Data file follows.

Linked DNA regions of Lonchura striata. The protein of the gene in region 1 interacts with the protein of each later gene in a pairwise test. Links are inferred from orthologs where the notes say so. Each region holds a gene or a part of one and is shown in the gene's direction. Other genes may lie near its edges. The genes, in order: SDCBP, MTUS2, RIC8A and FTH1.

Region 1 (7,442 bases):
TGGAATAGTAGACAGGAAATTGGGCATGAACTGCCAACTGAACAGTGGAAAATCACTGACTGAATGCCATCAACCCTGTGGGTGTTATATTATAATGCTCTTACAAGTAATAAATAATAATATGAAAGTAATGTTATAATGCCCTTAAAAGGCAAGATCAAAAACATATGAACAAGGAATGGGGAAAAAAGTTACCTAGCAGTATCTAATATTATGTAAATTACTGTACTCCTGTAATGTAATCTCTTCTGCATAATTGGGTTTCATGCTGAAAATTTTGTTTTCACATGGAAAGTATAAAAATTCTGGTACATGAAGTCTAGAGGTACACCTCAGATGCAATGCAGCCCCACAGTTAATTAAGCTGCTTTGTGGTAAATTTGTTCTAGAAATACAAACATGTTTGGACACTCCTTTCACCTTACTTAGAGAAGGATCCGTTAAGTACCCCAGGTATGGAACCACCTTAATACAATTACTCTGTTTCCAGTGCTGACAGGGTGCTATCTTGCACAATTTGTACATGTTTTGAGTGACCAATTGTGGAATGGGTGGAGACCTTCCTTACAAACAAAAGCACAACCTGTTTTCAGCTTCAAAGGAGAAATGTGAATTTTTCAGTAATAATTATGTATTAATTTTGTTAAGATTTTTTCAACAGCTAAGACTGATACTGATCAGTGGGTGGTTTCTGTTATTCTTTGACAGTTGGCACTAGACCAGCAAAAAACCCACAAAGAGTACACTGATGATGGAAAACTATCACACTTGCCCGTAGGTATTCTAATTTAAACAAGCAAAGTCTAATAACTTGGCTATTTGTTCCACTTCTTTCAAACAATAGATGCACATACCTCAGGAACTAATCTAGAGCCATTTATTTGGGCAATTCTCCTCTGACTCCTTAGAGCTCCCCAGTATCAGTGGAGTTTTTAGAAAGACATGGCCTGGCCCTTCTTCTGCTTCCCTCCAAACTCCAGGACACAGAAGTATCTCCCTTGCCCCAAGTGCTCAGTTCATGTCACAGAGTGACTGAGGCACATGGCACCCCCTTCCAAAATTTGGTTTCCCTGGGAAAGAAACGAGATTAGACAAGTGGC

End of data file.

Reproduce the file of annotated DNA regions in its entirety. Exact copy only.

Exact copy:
Linked DNA regions of Lonchura striata. The protein of the gene in region 1 interacts with the protein of each later gene in a pairwise test. Links are inferred from orthologs where the notes say so. Each region holds a gene or a part of one and is shown in the gene's direction. Other genes may lie near its edges. The genes, in order: SDCBP, MTUS2, RIC8A and FTH1.

Region 1 (7,442 bases):
TGGAATAGTAGACAGGAAATTGGGCATGAACTGCCAACTGAACAGTGGAAAATCACTGACTGAATGCCATCAACCCTGTGGGTGTTATATTATAATGCTCTTACAAGTAATAAATAATAATATGAAAGTAATGTTATAATGCCCTTAAAAGGCAAGATCAAAAACATATGAACAAGGAATGGGGAAAAAAGTTACCTAGCAGTATCTAATATTATGTAAATTACTGTACTCCTGTAATGTAATCTCTTCTGCATAATTGGGTTTCATGCTGAAAATTTTGTTTTCACATGGAAAGTATAAAAATTCTGGTACATGAAGTCTAGAGGTACACCTCAGATGCAATGCAGCCCCACAGTTAATTAAGCTGCTTTGTGGTAAATTTGTTCTAGAAATACAAACATGTTTGGACACTCCTTTCACCTTACTTAGAGAAGGATCCGTTAAGTACCCCAGGTATGGAACCACCTTAATACAATTACTCTGTTTCCAGTGCTGACAGGGTGCTATCTTGCACAATTTGTACATGTTTTGAGTGACCAATTGTGGAATGGGTGGAGACCTTCCTTACAAACAAAAGCACAACCTGTTTTCAGCTTCAAAGGAGAAATGTGAATTTTTCAGTAATAATTATGTATTAATTTTGTTAAGATTTTTTCAACAGCTAAGACTGATACTGATCAGTGGGTGGTTTCTGTTATTCTTTGACAGTTGGCACTAGACCAGCAAAAAACCCACAAAGAGTACACTGATGATGGAAAACTATCACACTTGCCCGTAGGTATTCTAATTTAAACAAGCAAAGTCTAATAACTTGGCTATTTGTTCCACTTCTTTCAAACAATAGATGCACATACCTCAGGAACTAATCTAGAGCCATTTATTTGGGCAATTCTCCTCTGACTCCTTAGAGCTCCCCAGTATCAGTGGAGTTTTTAGAAAGACATGGCCTGGCCCTTCTTCTGCTTCCCTCCAAACTCCAGGACACAGAAGTATCTCCCTTGCCCCAAGTGCTCAGTTCATGTCACAGAGTGACTGAGGCACATGGCACCCCCTTCCAAAATTTGGTTTCCCTGGGAAAGAAACGAGATTAGACAAGTGGC